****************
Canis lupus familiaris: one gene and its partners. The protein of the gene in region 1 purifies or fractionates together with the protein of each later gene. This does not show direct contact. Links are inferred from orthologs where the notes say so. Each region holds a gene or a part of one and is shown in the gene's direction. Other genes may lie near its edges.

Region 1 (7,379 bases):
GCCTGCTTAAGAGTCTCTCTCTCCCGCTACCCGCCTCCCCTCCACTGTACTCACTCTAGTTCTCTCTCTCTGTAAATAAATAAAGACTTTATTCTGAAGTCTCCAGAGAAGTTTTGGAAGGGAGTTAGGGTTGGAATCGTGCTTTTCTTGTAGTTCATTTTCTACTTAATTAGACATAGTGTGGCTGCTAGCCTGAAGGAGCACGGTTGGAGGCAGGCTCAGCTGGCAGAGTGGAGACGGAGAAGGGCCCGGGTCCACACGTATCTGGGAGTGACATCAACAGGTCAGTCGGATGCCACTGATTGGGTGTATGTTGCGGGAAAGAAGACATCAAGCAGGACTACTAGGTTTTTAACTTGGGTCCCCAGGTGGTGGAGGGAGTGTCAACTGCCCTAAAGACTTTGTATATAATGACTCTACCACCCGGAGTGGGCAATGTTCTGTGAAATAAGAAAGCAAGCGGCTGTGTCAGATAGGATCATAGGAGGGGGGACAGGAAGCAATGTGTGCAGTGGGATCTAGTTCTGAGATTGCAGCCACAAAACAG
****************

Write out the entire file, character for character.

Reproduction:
Canis lupus familiaris: one gene and its partners. The protein of the gene in region 1 purifies or fractionates together with the protein of each later gene. This does not show direct contact. Links are inferred from orthologs where the notes say so. Each region holds a gene or a part of one and is shown in the gene's direction. Other genes may lie near its edges.

Region 1 (7,379 bases):
GCCTGCTTAAGAGTCTCTCTCTCCCGCTACCCGCCTCCCCTCCACTGTACTCACTCTAGTTCTCTCTCTCTGTAAATAAATAAAGACTTTATTCTGAAGTCTCCAGAGAAGTTTTGGAAGGGAGTTAGGGTTGGAATCGTGCTTTTCTTGTAGTTCATTTTCTACTTAATTAGACATAGTGTGGCTGCTAGCCTGAAGGAGCACGGTTGGAGGCAGGCTCAGCTGGCAGAGTGGAGACGGAGAAGGGCCCGGGTCCACACGTATCTGGGAGTGACATCAACAGGTCAGTCGGATGCCACTGATTGGGTGTATGTTGCGGGAAAGAAGACATCAAGCAGGACTACTAGGTTTTTAACTTGGGTCCCCAGGTGGTGGAGGGAGTGTCAACTGCCCTAAAGACTTTGTATATAATGACTCTACCACCCGGAGTGGGCAATGTTCTGTGAAATAAGAAAGCAAGCGGCTGTGTCAGATAGGATCATAGGAGGGGGGACAGGAAGCAATGTGTGCAGTGGGATCTAGTTCTGAGATTGCAGCCACAAAACAG